Roger Bishop Jones wrote: > On Tuesday 16 June 2009 14:47:55 Frank Zeyda wrote: >> Dear ProofPower Users, >> >> I have a little observation which I would like to confirm. The problem >> is as follows. I defined a new Z type NAME by >> >> [NAME] >> >> and then introduced a set ALPHABET to refer to the subsets of NAME by >> >> ALPHABET == P NAME > > It seems odd for an alphabet to be a set of names, > it sounds more like a set of characters from which > one might form names as sequences. > >> At some point it showed to be necessary to construct fresh names for any >> given alphabet, i.e. which are not in the alphabet. In that, I attempted >> to prove the following theorem. >> >> FORALL a : ALPHABET @ (EXISTS n : NAME @ n \not \in a) >> >> I assumed it would be sufficient to restrict the set alphabet to finite >> subsets of name, for instance using the following definition for >> ALPHABET instead. >> >> ALPHABET == F NAME >> >> but I think this is not the case. For a new Z type, the defining axiom >> we obtain is that the Z type constant (i.e. NAME) is equal to the >> universe over a certain, newly introduced, HOL type (here z'NAME); a HOL >> constant "Universe" is used to refer to the carrier set of a HOL type. >> It guarantees that any x of the correct (HOL) type is an element of the >> respective (type-instantiated) Universe, that x is not an element of the >> empty set which I suppose excludes the case of an empty universe, and a >> property regarding the Insert functions to reason about enumerated sets. > > I'm puzzled where this came from. > In ProofPower when you introduce a given set NAME you get a > new HOL type z'NAME (as you say) about which nothing is specified > (but all types are non-empty), and you get a new Z constant NAME > defined by NAME = BBU. > BBU (the double bold U symbol) is difficult to unpick because > for Z it behaves as a primitive, but it is in fact the set of > all elements of the type x'NAME. The proof system knows enough > about BBU that you should not need to think about what's happening > underneath but simply understand that it is the set of all elements > of some type, and the type will be determined by type inference. > >> From this alone one cannot prove that the corresponding Universe is >> infinite. > > yes, it might be finite, for all anyone knows. > >> The underlying HOL type of the new Z type, i.e. here "z'NAME >> SET" I think defines a representation function that equates the type of >> a set with functions over some new HOL type into BOOL, but again I think >> this cannot be used to prove that "z'NAME SET" is infinite unless >> "z'NAME" is (?!). > > Yes. The HOL type constructor SET, which is used also for sets in > Z, is represented by propositional functions. In HOL SETs are > just different ways of talking about propositional functions. > (though you can introduce other kinds of set if you like)> > >> In that, I suppose if we want a Z type to be infinite, >> we need to explicitly state it, that is by an axiom along the lines of >> >> EXISTS f : z'NAME -> z'NAME @ (OneOne f) /\ ¬ Onto f >> >> (Similar to the infinity_axiom in the HOL theory init.) > > Though it might be better in this case to use > > F NAME propersubsetof P NAME > >> Or alternatively (maybe more useful when doing the proofs in Z rather >> than HOL) that there exists an injective Z function from N to the >> carrier set of the new type. The only type in ProofPower-Z that >> explicitly claims its infinite seems to be the type IND. > > Though there are many others which are easily seen to be. > e.g. N or seq T for any type T. > >> However, there >> seems no way to prove that for a newly introduce HOL type there is an >> injective function from IND to the elements of that. Even further, it >> seems not possible to prove that there are two distinct elements in a >> newly introduced Z type. For example, the consistency axioms for >> >> | x, y : NAME >> >> ------------- >> >> | x =/= y >> >> Appear not to be provable by the defining axiom for NAME, unless we >> introduce some axiom stating properties of the cardinality of NAME. > > All this is consistent (I believe) with the Z standard. > >> If someone could confirm or refute the above that would be great. > > Yes. However, you should not really need to know any of the > stuff about how this is done in HOL. > The given sets are implemented as they should be in Z > and U is well understood by the Z proof contexts. > >> As a side-issue, I realised the automatic proof support for finite sets >> is not as well developed as that for (possibly infinite) sets. I proved >> a couple of theorems that could be useful, for instance discharging that >> every enumerated set is finite. It may be worth introducing a new Z >> component proof context for finite sets. >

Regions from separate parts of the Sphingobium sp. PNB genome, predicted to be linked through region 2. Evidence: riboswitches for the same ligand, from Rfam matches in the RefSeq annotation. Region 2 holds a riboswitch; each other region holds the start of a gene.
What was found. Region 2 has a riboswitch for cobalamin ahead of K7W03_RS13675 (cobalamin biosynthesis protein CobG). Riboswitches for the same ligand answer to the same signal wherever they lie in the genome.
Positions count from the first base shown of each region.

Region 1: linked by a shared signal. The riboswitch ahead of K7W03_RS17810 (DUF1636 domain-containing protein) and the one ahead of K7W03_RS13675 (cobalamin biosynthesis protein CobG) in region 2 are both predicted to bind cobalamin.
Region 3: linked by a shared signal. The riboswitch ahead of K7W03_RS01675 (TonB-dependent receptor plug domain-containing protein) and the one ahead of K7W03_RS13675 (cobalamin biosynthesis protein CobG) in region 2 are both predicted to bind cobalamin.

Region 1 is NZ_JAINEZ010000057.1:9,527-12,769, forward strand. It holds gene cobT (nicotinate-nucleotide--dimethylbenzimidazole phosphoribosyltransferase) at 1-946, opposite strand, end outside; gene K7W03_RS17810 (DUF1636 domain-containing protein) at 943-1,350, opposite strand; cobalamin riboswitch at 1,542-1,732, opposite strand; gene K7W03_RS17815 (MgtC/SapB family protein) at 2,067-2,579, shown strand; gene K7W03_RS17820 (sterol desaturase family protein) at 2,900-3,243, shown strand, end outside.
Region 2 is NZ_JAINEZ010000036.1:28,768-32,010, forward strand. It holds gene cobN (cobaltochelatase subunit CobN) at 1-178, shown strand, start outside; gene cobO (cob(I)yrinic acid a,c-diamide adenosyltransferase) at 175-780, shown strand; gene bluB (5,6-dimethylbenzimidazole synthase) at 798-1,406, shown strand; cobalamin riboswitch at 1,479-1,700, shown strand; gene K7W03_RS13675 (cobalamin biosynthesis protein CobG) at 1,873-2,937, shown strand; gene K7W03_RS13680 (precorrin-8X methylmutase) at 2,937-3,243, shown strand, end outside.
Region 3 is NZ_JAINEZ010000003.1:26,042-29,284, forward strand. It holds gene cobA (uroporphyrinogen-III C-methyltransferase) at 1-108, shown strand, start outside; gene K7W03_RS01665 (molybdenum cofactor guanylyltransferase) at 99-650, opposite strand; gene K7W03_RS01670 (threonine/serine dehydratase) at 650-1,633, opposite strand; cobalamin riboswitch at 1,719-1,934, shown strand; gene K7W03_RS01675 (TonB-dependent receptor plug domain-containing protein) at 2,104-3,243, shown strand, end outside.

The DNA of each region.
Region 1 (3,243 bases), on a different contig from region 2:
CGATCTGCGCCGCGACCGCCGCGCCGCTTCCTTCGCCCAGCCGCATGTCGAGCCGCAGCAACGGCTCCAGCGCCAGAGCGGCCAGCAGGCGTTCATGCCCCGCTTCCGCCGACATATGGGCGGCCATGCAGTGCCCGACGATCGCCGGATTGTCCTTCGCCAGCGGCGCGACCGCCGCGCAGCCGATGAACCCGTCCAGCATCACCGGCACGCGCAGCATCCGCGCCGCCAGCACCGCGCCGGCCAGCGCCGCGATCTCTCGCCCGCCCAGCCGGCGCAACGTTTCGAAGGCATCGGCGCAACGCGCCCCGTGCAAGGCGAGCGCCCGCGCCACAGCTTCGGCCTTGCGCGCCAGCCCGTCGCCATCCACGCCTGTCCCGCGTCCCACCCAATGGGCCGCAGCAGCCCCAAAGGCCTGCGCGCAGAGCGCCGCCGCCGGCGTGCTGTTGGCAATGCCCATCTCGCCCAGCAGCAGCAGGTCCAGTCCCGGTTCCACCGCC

`> The place to look for theorems about finiteness is in the maths`

`examples, wrk073.pdf, not part of the standard`

> distribution. > However, this is all HOL, so to use it in Z you will need > to understand the relations between HOL and Z. > > However, I'm not convinced that you need it for the purposes > described. If you just add the constraint I mentioned above > then you should always be able to find new elements (I suppose > you need to know that the union of two finite sets is finite). > > A proof context would be nice! > > Roger Jones > > > _______________________________________________ > Proofpower mailing list > Proofpower@lemma-one.com > http://lemma-one.com/mailman/listinfo/proofpower_lemma-one.com _______________________________________________ Proofpower mailing list Proofpower@lemma-one.com http://lemma-one.com/mailman/listinfo/proofpower_lemma-one.com